A randomised controlled trial to investigate the effect of structured education on people at risk of cardiovascular disease (3R Study)
What we are doing:
Despite heart disease being a major cause of death in England many people do not know what the risk factors are and how to manage them. We have developed a pragmatic structured education programme for people at high risk of heart disease. The Ready to Reduce Risk Programme is designed to support a healthy lifestyle and improve taking prescribed medicines. The effectiveness of the programme is being assessed in a randomised controlled trial in Northamptonshire.
Why are we doing it:
Many deaths from heart disease could be avoided by people changing their lifestyle habits. Risk factors include high blood cholesterol, high blood pressure, being overweight, not exercising enough, diet smoking and drinking too much alcohol. Also, many people do not take the medicines that they have been prescribed for risk factors such as raised blood pressure and cholesterol. It has been shown that people need information about their own risk factors and to be given the appropriate support to help them understand medications they are prescribed and make relevant lifestyle changes.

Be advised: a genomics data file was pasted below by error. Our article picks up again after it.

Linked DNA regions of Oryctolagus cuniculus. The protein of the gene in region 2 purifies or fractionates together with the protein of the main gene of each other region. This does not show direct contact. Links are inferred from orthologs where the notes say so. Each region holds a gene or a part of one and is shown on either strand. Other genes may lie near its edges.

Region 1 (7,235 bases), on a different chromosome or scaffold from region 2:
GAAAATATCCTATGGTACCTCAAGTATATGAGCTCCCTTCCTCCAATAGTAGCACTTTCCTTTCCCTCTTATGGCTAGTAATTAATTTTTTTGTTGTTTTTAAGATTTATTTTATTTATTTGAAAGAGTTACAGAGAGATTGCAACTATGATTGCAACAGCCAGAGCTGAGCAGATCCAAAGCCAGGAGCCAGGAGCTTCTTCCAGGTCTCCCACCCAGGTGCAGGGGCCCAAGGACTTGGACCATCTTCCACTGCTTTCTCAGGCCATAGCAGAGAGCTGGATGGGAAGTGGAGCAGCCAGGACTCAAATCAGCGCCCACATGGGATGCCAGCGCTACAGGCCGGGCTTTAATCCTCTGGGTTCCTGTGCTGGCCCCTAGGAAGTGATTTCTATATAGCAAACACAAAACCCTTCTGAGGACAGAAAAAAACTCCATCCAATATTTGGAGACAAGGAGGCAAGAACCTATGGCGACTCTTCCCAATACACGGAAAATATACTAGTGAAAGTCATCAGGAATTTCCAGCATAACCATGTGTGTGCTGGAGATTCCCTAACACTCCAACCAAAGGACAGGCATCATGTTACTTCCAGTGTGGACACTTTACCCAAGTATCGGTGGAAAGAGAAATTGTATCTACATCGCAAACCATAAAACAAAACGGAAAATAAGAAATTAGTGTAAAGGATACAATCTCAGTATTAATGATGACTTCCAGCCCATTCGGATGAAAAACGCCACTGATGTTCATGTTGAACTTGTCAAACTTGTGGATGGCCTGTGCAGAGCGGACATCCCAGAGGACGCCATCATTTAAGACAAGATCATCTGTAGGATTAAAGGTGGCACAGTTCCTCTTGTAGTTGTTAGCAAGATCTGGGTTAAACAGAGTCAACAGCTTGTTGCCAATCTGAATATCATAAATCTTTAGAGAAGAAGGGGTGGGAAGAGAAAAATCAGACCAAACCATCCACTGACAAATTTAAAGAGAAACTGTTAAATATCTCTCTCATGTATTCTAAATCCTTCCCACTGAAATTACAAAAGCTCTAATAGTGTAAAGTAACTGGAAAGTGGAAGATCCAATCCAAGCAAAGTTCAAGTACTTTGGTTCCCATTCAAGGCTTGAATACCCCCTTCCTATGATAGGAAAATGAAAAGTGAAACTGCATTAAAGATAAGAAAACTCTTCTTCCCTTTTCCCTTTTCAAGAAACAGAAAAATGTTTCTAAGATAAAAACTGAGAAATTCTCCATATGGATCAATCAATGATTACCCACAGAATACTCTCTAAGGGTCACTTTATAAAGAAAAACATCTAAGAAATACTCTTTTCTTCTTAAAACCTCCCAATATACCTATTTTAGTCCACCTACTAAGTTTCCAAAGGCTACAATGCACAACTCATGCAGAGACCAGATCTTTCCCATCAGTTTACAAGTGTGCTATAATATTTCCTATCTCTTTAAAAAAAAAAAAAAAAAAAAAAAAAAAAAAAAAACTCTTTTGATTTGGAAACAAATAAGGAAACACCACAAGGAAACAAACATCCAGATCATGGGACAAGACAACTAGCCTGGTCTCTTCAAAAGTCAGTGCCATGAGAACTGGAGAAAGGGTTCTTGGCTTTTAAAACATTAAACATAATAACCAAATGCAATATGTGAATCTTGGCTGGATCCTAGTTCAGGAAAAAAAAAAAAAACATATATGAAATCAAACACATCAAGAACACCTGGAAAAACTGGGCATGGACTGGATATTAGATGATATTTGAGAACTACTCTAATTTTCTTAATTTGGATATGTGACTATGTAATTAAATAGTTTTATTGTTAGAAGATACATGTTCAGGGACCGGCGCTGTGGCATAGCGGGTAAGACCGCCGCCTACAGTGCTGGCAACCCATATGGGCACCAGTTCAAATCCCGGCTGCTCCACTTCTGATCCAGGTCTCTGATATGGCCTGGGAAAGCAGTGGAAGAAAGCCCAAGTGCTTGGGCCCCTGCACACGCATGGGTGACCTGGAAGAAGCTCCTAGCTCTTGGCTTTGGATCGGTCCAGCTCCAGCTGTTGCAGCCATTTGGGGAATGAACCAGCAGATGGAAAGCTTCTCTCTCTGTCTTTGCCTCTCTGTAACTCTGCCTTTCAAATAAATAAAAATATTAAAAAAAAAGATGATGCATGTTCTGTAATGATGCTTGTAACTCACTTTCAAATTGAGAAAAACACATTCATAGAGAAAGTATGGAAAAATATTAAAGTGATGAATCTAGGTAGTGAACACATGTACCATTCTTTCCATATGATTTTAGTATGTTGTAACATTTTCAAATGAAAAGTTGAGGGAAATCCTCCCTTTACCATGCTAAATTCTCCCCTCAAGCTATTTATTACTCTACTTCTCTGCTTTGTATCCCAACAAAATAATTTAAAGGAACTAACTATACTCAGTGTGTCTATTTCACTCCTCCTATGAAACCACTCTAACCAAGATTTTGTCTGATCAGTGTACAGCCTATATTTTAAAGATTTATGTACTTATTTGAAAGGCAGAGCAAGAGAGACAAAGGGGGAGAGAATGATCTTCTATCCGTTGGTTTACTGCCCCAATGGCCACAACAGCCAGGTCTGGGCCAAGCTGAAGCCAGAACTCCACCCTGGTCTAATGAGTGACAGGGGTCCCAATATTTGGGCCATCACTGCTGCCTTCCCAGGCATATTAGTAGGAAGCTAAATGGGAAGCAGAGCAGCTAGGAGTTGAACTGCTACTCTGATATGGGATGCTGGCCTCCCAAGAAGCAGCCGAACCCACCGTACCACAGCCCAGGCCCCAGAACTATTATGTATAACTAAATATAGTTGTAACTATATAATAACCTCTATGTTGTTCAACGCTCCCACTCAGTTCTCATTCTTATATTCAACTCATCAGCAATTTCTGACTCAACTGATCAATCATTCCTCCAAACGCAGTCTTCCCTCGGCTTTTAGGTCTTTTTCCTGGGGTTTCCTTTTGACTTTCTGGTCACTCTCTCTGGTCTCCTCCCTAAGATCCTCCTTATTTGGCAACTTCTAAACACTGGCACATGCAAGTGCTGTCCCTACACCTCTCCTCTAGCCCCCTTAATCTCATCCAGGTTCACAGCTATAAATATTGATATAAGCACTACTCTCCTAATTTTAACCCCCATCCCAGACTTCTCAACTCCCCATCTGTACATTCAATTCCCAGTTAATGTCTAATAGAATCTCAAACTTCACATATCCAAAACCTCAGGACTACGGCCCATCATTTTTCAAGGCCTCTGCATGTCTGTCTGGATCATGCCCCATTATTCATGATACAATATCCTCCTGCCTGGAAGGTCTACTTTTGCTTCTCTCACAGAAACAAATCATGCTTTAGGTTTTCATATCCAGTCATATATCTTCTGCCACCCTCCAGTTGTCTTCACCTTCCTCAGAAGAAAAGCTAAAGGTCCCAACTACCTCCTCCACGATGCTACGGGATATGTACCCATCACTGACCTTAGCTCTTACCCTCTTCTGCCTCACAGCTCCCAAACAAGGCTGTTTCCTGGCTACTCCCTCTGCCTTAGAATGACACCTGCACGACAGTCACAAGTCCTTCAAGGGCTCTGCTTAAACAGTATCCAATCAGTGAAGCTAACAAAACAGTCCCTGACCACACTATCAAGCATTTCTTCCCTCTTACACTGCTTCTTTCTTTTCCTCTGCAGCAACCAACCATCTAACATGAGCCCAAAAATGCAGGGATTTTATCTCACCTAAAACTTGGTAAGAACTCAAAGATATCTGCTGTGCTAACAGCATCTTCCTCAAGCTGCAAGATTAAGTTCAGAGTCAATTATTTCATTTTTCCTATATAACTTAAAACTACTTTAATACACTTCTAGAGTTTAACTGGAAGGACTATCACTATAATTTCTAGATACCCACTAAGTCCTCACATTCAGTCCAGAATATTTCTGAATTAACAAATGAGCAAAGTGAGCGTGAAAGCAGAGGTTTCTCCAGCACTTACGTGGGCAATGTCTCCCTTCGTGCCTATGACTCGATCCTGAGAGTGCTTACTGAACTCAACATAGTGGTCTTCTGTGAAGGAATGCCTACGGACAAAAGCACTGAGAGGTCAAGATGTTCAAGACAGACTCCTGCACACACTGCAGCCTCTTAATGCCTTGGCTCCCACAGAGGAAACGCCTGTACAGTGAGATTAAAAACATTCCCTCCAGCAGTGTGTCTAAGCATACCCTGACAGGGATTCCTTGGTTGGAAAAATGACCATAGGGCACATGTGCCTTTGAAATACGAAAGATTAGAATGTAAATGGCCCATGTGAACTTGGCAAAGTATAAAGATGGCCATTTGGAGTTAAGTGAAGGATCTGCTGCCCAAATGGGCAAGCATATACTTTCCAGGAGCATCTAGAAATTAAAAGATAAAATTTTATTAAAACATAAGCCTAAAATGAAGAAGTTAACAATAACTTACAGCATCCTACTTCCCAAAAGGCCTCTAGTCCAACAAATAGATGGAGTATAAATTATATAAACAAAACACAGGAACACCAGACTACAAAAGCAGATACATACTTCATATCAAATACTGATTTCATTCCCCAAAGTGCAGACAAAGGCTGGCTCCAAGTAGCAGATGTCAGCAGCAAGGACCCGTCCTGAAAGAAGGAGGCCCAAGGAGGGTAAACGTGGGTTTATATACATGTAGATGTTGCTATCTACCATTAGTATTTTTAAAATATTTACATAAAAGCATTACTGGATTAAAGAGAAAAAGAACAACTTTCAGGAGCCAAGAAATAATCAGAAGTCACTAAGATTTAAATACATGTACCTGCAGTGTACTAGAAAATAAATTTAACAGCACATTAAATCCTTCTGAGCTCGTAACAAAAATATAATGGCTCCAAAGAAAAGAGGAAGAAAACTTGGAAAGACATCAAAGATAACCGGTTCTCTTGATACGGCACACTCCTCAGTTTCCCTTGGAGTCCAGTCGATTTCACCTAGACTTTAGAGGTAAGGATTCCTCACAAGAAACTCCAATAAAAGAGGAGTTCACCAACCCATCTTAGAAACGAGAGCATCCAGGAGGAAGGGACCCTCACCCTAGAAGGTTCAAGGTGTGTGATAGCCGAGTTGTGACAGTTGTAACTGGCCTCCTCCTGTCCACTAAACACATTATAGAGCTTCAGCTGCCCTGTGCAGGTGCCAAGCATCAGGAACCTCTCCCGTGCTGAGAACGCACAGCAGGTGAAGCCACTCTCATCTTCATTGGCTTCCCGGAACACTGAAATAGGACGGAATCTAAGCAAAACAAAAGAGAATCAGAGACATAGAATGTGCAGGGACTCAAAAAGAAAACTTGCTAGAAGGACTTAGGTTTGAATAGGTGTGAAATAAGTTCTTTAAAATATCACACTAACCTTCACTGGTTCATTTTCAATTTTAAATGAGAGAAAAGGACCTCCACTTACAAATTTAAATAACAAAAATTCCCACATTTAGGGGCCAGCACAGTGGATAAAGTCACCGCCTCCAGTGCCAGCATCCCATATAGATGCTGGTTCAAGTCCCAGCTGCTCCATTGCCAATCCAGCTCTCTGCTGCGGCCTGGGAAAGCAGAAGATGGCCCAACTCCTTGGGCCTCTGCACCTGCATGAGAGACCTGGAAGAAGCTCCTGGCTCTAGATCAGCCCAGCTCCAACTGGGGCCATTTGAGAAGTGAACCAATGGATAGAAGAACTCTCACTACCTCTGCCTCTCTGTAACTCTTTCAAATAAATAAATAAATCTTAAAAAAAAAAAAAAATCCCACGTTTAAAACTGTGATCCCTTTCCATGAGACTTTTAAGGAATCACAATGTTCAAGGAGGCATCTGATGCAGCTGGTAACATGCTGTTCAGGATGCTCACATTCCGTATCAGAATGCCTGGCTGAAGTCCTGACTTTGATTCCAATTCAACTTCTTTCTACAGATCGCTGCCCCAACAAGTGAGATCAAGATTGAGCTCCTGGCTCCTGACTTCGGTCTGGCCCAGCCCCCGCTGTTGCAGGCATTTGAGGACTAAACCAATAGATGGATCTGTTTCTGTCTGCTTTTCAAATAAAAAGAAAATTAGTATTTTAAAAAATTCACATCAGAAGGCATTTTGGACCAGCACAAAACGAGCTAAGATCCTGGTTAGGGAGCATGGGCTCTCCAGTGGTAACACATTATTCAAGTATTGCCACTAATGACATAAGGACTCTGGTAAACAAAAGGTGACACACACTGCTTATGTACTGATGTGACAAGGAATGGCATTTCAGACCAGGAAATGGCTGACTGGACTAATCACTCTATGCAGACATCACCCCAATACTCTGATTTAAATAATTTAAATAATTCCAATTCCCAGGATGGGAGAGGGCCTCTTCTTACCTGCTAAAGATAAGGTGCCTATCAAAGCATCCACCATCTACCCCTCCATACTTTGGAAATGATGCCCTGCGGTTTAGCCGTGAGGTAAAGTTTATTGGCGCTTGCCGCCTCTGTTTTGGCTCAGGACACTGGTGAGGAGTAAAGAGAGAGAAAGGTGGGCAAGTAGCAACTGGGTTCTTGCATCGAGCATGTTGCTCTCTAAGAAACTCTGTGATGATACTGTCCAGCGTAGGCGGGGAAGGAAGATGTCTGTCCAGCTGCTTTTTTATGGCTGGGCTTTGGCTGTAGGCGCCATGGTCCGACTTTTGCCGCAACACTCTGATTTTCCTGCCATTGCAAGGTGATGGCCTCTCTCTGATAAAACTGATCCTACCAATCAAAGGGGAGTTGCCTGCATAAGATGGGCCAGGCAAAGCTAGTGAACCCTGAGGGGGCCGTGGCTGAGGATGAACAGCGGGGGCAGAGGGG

What the benefits will be:
The East Midlands experiences high rates of cardiovascular disease (CVD) and the large Black and Minority Ethnic communities in the region have higher than average rates. Developing and implementing an educational programme for people who are already at risk of CVD, will reduce the existing and future risks of CVD, improve patients’ health and reduce NHS costs.
Who we are working with:
This project has been developed in collaboration with a number of partners across the academic and health communities including:
- Northamptonshire Healthcare NHS Foundation Trust
- University of Leicester
- Nene CCG
- Corby CCG
- East Midlands Academic Health Science Network (EMAHSN)
Professor Kamlesh Khunti (Professor of Primary Care Diabetes and Vascular Medicine, University of Leicester) and Dr Stephen Rodgers (General Practitioner and Honorary Senior Lecturer, University of Leicester)
Carol Akroyd firstname.lastname@example.org